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Song of the Day # 600

From: bb on:  Fri Mar 18, 2005 12:38 am

Song of the Day: pOtri paadadi poNNE from Devar Magan.

Listen to the song

- Song of the Day hits # 600! Thanks to all of you for your kind support!

- Sung by Sunderrajan, Mano and Kalaivaanan. Music by Ilayaraja. Lyrics by Vaali.

I took out and looked at the cassette that I had bought when Devar Magan's music originally came out. The price was 29 Rupees, by AVM Audio. The credits don't mention Ilayaraja as a singer for this song. I think I bought the cassettes of Devar Magan and Pandiyan together; my Pandiyan cassette was dumped long time ago.

Devar Magan was a milestone in Tamil Film History. Few films had the scope and the depth that Devar Magan had. Kamalhasan once mentioned that writing Devar Magan was equivalent to writing a couple of novels. The story was an epic and would probably go down as the best one that Kamal ever wrote.

On paper, the story looks like one that could have been split into 2-3 films. A history of feud between brothers, a son who has left the village and has become alien to its sentiments, a love affair between the son and an urban girl, rising tensions between the two families, death of the father and the son's ascension to the throne, the sacrifice of his love, his coming to terms with his new naive wife, his desire for an egalitarian social setup and to get rid of the feudal landscape, the sabotage of the village ceremony and the final climax.. phew! These are subjects that are worth a detailed look over several films. The bane of Tamil cinema, as always, is to cramp as many subjects as possible into one film, thereby losing its focus. Our films throw the concept of a three-act structure out of the window and easily run into seven or eight acts. Devar Magan falls for this as well. As a result, we end up with a sprawling, long film. That it still managed to keep the attention of the viewer is really a big achievement of the film.

BTW, did I mention an initial fight to show off that the hero knows how to fight, a song praising him as a "thamizhachi paal kudichchavan" and a struggle over a temple that is claimed by both families, a tale of an ineffective police unable to do anything without witnesses?

Devar Magan has given some of the most memorable scenes in tamil movies. The scene featuring Sivaji Ganesan and Kamal where Sivaji tries to persuade Kamal to stay back, with rain falling on the background, was one of the best scenes featuring Sivaji in a long time. The close-up side shot of Kamal and Nasser warning each other has been done over and over in several films. A simple shot of Revathi feeling a tickle and thinking that it was Kamal only to realize that it was not him but a strand of flowers in her first night, was such a poetic way of portraying the situation. Good films boast a couple of great scenes. Devar Magan had at least half a dozen.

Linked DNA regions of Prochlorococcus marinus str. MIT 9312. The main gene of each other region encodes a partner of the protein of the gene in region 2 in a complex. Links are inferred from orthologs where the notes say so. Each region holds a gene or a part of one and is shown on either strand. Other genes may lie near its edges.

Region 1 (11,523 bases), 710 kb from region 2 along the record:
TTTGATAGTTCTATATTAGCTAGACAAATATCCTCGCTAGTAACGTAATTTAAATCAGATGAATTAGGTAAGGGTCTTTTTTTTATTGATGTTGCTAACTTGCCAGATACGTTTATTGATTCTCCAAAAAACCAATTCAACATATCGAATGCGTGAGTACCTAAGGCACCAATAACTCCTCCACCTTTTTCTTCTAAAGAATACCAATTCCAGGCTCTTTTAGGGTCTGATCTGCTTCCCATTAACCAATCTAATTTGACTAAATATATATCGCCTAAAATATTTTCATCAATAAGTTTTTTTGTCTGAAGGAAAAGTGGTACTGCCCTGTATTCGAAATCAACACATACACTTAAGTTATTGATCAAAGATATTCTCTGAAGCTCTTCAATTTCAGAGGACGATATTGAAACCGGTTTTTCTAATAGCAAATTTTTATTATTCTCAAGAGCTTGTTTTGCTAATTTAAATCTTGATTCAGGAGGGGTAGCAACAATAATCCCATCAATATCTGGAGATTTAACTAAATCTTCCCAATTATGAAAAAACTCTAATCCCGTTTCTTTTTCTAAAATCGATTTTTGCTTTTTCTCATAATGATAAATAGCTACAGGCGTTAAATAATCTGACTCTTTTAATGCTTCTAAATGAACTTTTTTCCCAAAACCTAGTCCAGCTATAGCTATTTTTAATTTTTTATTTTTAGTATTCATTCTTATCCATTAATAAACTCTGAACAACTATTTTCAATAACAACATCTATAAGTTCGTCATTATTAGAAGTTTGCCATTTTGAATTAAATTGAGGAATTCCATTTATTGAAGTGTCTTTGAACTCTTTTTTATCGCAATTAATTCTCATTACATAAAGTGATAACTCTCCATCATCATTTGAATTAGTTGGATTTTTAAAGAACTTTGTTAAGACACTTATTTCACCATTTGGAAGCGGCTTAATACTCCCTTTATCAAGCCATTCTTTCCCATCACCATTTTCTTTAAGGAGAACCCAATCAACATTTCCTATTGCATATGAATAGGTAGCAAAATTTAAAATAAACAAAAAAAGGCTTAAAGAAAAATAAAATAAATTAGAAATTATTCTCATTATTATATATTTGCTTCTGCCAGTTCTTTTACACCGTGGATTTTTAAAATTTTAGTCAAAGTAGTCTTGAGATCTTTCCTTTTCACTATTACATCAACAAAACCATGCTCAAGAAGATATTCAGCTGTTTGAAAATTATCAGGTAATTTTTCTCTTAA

Devar Magan had a good acting and technical ensemble that elevated the film. It was Sivaji Ganesan's best role in quite a while, no over the top acting that Sivaji was known for, a role that made us feel bad about how the tamil film industry wasted such a talented actor. Nasser stood up and even stole a few scenes from Kamal. Gowthami played her part very well. It was Revathi's performance that I didn't quite agree with. She won the best supporting actress national award for her role, but I thought it was an amateurish caricature of a simple village girl. Every scene with Revathi seemed to tell me that she was consciously portraying a naive girl. It was not a natural performance. Thalaivasal Vijay, Kaakkaa Radhakrishnan, Vadivelu, S.N.Lakshmi, even Sangili Murugan and Madan Bob did well. Renuka went unnoticed in her role as Thalaivasal Vijay's wife, till she hit big time with her TV serials.

It is hard to say what Bharathan contributed to the film. In Kamal's films, the directors are usually dummies, but Bharathan was not a pushover either. There were stories of a rift between Kamal and Bharathan during the filming. The life behind the visuals was P.C.Sreeram. He has said in countless interviews that he wanted to portray the color of the earth, a brown motif, for the movie. Ilayaraja's music was one of his finest. In a film where the songs could have easily been the the ones to drag the film down, inji iduppazhagi and pOtrip paadadi poNNE turned out to be classics.

pOtrip paadadi poNNE is one of my favorite songs. The prelude and the first interlude were probably his best. I distinctly remember the first time I heard the song. I listened to the pallavi and then thought, "No way these voices would go on for the entire song, SPB would clearly take over after the pallavi". I was proven wrong, and that was the best decision for the song. Just as the first interlude starts, the village women wading through red chillies on brown earth in slow motion, was the best piece of editing to go along with the music, since the jump of sheep synchronized to the music in "azhagiya kaNNE". The only sore point in the rustic song is the "ding dong dOi" that somehow doesn't sound like what the folks would really sing like.

- SOTD #500 : uLLamellaam thaLLaadudhE from dhoorathu idi muzhakkam.

- SOTD #400 : paadum pOthu naan thendral kaaRRu from nEtru indru naaLai, madai thirandhu from nizhalgaL.

- SOTD #300 : chinna chinna aasai from Roja.

- SOTD # 200 : thendral vandhu theeNdum pOdhu from avathaaram.

SOTD # 100 went unnoticed :)

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